Los Angeles can be a pricey destination to visit, but there are plenty of free attractions in the city if you're on a budget. Luckily for visitors, many of the most famous sights in the city do not charge admission. Once you add the city's stunning free beaches, numerous public gardens, and the myriad of entertainment options, it's easy to see how you can visit the City of Angels without spending a dime.
Sometimes parking charges in L.A. are steep, so consider the Metro Day Pass to get you to some of these sights if funds are tight.
See the Ferris Wheel at Santa Monica Pier
It may cost money to ride the attractions at Pacific Park, the amusement park on Santa Monica Pier, but visiting the pier is free of charge and worth visiting even if you don't get on the rides. Santa Monica Pier is such an iconic piece of Los Angeles that you really can't miss it—plus it's within walking distance from other top attractions like downtown Santa Monica and Venice Beach. Not only is it a great place for people watching and photography, but Santa Monica Pier is also the western terminus for America's most famous road trip, Route 66.
Take a Drive Down Sunset Boulevard
Whether you're a fan of classic cinema or just want to traverse Los Angeles' most famous thoroughfare, Sunset Boulevard is 22 miles of scenic road that stretches from the Pacific Palisades neighborhood along the coast all the to Downtown L.A. However, it's the stretch through Beverly Hills and West Hollywood that most people want to see, with the recognizable palm trees and Bel Air mansions. If you decide to take this scenic drive, it's worth checking out traffic conditions first since Sunset Boulevard can quickly fill up with cars.
Seek Out Celebrities at the Hollywood Forever Cemetery
The Hollywood Forever Cemetery is the final resting place for many of the movie industry's biggest stars, especially those from the Golden Age of Hollywood. Here you can see the tombs of stars like Judy Garland, Cecil B. DeMille, Fay Wray, and George Harrison. There's also a plaque commemorating the work of Oscar-winning "Gone With the Wind" star Hattie McDaniel, who requested to be buried in the cemetery but wasn't allowed at that time due to segregation laws. In addition to visiting celebrity graves, the grounds are also used as a cultural center with a line-up of events throughout the summer.
Fly a Kite at the Korean Bell of Friendship
The Korean Bell of Friendship sits in a picturesque pavilion overlooking the water in the San Pedro neighborhood of Los Angeles in Angel's Gate Park. It's a replica of a bell in Korea called the Emille Bell, which was cast in the year 771 and is still one of the largest bells in existence. The L.A. version was a gift from South Korea to the U.S. government and has been designated a Cultural-Historical Monument. The pavilion and surrounding park are great spots to have a picnic, fly a kite, or just enjoy a warm sunny day. If you happen to be around on the first Saturday of the month, be there at noon to hear them ring the bell.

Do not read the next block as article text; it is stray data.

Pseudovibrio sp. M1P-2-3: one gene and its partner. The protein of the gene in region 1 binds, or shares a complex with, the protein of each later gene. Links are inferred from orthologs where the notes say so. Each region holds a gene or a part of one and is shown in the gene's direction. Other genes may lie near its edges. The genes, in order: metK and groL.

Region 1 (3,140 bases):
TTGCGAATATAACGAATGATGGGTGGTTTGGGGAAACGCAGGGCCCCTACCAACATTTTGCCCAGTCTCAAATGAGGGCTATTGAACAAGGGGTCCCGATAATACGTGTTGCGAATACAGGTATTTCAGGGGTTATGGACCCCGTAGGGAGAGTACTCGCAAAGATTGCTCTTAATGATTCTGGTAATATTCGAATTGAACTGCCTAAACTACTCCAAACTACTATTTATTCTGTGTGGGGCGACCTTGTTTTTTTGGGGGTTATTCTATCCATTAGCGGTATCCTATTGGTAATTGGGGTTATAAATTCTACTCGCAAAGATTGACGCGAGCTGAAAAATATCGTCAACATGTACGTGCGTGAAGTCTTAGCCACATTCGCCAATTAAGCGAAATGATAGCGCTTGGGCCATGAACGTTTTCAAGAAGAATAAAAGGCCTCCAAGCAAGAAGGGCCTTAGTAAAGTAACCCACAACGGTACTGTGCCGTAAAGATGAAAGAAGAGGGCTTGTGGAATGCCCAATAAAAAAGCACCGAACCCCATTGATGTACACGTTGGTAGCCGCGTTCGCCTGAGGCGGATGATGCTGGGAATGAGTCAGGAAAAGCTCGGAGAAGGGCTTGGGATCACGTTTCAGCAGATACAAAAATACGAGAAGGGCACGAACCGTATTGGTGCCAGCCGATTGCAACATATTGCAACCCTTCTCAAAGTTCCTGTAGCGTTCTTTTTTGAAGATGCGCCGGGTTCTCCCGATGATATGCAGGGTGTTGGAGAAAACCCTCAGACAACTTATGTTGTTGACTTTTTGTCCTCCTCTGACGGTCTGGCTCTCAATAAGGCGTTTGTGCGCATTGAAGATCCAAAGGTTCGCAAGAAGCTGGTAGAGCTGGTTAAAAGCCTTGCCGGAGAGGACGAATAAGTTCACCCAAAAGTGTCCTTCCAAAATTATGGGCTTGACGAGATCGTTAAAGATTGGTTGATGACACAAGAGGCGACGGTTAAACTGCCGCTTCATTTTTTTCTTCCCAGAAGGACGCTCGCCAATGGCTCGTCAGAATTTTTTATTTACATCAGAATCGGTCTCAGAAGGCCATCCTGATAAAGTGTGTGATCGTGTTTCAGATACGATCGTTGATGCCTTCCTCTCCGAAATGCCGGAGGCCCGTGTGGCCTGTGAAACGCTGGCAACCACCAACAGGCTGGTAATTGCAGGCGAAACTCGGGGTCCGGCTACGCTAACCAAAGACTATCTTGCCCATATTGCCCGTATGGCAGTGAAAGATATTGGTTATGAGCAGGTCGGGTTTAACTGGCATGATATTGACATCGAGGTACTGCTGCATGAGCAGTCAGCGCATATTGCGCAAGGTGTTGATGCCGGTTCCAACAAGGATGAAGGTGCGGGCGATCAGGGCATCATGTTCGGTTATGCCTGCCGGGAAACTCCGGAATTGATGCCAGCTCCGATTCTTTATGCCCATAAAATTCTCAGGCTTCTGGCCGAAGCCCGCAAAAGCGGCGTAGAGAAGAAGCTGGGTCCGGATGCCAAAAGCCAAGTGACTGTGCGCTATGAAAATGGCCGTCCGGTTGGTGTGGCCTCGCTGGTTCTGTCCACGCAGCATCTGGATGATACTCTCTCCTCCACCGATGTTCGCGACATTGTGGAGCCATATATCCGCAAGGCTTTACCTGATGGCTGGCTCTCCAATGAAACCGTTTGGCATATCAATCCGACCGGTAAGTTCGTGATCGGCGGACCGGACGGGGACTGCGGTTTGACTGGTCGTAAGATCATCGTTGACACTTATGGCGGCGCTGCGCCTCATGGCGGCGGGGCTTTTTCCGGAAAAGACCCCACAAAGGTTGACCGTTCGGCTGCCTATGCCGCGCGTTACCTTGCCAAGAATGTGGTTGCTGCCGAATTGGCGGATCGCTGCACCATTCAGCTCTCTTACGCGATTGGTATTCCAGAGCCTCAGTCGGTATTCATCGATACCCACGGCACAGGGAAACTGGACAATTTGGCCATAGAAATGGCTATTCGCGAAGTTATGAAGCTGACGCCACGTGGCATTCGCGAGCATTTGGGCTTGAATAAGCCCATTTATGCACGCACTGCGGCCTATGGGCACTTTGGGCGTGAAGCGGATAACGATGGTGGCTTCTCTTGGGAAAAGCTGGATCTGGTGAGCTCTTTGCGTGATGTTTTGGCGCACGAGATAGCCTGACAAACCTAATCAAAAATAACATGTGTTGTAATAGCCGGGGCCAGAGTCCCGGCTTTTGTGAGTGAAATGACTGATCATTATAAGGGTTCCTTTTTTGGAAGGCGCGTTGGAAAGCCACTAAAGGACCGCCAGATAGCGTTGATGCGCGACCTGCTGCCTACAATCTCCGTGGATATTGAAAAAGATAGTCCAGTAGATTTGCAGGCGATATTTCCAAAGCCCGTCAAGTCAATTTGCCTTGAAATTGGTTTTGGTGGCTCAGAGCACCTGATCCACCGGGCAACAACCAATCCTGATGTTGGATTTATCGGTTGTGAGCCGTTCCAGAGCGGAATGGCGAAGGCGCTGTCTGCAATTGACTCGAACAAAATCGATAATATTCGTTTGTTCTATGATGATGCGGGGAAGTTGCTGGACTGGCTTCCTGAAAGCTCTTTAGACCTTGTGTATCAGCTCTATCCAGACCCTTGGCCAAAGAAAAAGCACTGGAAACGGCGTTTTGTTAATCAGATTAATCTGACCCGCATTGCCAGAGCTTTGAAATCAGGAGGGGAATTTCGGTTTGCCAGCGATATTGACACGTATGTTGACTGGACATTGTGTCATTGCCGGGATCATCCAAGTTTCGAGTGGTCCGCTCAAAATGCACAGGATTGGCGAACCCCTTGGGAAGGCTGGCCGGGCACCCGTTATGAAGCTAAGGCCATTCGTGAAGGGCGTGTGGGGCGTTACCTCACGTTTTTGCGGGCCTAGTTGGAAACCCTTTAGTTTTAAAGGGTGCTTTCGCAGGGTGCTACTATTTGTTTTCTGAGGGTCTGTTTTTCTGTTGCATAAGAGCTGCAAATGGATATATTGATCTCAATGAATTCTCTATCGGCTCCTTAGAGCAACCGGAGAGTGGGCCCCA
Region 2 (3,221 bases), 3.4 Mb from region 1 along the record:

Visit the Museum of Contemporary Art (MOCA)
Two of California's most important contemporary art museums are located across the street from each other, and both of them are free to enjoy. The original one is the Museum of Contemporary Art, or the MOCA, which has been a staple of the L.A. art world since 1979. The permanent collection focuses on paintings, photographs, and sculptures from the 1940s to the present, including big names such as Rothko, Pollock, and Basquiat.
Visit the Broad Museum of Contemporary Art
The Broad, a museum of contemporary art, was created by philanthropists Eli and Edythe Broad to house their extensive collection and visiting exhibits. Located in downtown L.A. next to the Disney Concert Hall and across from the Museum of Contemporary Art (MOCA), the Broad is completely free to visit. However, given its popularity, you may want to reserve your tickets in advance, especially if you want to see the museum's most popular permanent exposition, The Souls of Millions of Light Years Away by Japanese artist Yayoi Kusama. This Instagram-famous exhibit only permits a limited number of people per day, so try to arrive early to be sure you can enter.
Hit the Beach
Spending a sunny day at the beach is perhaps the quintessential Southern California activity and one of the most popular free things that you can do in Los Angeles. There are over 70 miles of beaches in the L.A. area and thanks to the region's year-round balmy weather, you'll see people sitting out on the sand even in the middle of January.
While the beaches are always free, sometimes parking your car isn't. Even if there is a free parking lot, you'll need to arrive early to get a spot since many of them are full before noon, even on weekdays. Will Rogers State Beach and Point Dume State Beach both have free parking lots in addition to nearby paid lots nearby—just in case you arrive and the free one is full. If you want to ditch the car altogether, L.A. public transit brings passengers directly to Downtown Santa Monica, which is within walking distance from the famous Santa Monica Beach and Venice Beach.
Head up to the Griffith Observatory in Griffith Park